Youngstown Vindicator: Ohio must not allow Amtrak to slip away

Ohio may be in danger of missing out, if state officials do not get a little more excited about proposals for expansion of Amtrak service in the state. In May, the Federal Railroad Administration will finalize plans for an Amtrak expansion, after which states will have a chance to apply for pieces of the $66 billion for passenger rail included in the Bipartisan Infrastructure Law.

But, according to a report by cleveland.com, there isn’t much enthusiasm for the idea.

“I think Ohio runs the risk of essentially getting left behind in the dust of other states,” Stu Nicholson, executive director of All Aboard Ohio, a nonprofit that advocates for increased passenger rail service in the state, told a reporter.

“We’re seeing other states starting to take advantage of the fact that there is this huge amount of money on the table. We’re still waiting for Ohio to raise its hand.”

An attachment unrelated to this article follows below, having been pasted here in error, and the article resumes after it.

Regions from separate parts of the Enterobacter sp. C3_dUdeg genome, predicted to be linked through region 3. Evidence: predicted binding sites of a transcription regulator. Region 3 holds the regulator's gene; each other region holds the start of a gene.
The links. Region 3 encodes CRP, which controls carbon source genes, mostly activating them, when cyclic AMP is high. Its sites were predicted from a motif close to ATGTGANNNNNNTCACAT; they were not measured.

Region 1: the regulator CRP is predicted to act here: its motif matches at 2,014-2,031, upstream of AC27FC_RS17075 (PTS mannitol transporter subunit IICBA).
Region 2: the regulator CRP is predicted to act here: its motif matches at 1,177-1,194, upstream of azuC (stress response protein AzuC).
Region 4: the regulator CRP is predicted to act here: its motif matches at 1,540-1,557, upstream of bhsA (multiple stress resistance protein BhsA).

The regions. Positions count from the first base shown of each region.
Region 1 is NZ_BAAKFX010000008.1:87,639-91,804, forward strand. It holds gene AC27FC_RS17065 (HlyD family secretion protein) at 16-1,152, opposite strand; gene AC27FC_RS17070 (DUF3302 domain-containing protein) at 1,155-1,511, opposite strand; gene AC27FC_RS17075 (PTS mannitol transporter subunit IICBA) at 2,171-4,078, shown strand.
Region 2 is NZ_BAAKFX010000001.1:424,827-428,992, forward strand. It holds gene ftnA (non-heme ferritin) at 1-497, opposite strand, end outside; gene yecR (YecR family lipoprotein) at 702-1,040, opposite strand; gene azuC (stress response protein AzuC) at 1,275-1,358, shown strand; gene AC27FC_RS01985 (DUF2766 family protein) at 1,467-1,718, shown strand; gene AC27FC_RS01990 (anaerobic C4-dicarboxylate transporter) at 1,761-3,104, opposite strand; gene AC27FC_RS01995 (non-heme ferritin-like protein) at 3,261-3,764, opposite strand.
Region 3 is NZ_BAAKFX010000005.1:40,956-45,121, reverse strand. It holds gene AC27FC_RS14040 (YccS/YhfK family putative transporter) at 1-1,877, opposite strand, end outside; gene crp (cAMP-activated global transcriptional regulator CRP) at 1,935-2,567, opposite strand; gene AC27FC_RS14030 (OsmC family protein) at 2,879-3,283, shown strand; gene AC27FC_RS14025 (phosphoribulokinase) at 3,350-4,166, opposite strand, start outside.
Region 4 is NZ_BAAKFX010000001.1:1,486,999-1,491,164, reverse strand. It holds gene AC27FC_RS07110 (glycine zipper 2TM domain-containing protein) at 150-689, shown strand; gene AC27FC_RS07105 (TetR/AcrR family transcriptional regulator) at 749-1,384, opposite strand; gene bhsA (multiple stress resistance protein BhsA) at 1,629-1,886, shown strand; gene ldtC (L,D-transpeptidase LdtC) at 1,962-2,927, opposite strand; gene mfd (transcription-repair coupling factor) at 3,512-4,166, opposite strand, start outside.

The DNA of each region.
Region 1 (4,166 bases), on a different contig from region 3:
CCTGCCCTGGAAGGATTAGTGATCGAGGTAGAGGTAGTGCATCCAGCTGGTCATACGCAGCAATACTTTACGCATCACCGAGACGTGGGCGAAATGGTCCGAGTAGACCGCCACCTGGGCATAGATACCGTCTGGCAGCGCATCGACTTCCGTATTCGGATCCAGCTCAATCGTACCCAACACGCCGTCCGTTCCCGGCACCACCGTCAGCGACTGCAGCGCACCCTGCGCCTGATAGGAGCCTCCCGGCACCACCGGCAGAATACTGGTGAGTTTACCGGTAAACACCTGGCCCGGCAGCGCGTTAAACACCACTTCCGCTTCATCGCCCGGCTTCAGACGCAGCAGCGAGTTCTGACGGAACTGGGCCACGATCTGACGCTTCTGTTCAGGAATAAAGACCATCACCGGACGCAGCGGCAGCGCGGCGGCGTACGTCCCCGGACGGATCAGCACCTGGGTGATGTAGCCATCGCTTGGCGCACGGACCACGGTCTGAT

According to Amtrak’s expansion plan, released last year, investments in the Buckeye State could include a new service connecting Cleveland, Columbus, Dayton and Cincinnati; and an expansion of the service along existing routes in Northern Ohio. Cleveland and Cincinnati would be mini-passenger rail hubs. Columbus would have service for the first time in more than 40 years.

But as other states rally to prepare grant applications, Ohio officials shrug their shoulders.

Given Ohio’s push to be attractive to major employers, and provide better resources for residents (particularly as private transportation evolves and gets more expensive), it seems a no-brainer to be actively seeking funding to partner with Amtrak on an expansion.

Should they continue not to understand that, state officials are in real danger of leaving Ohioans stranded while other states take advantage of an important opportunity.

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Youngstown Vindicator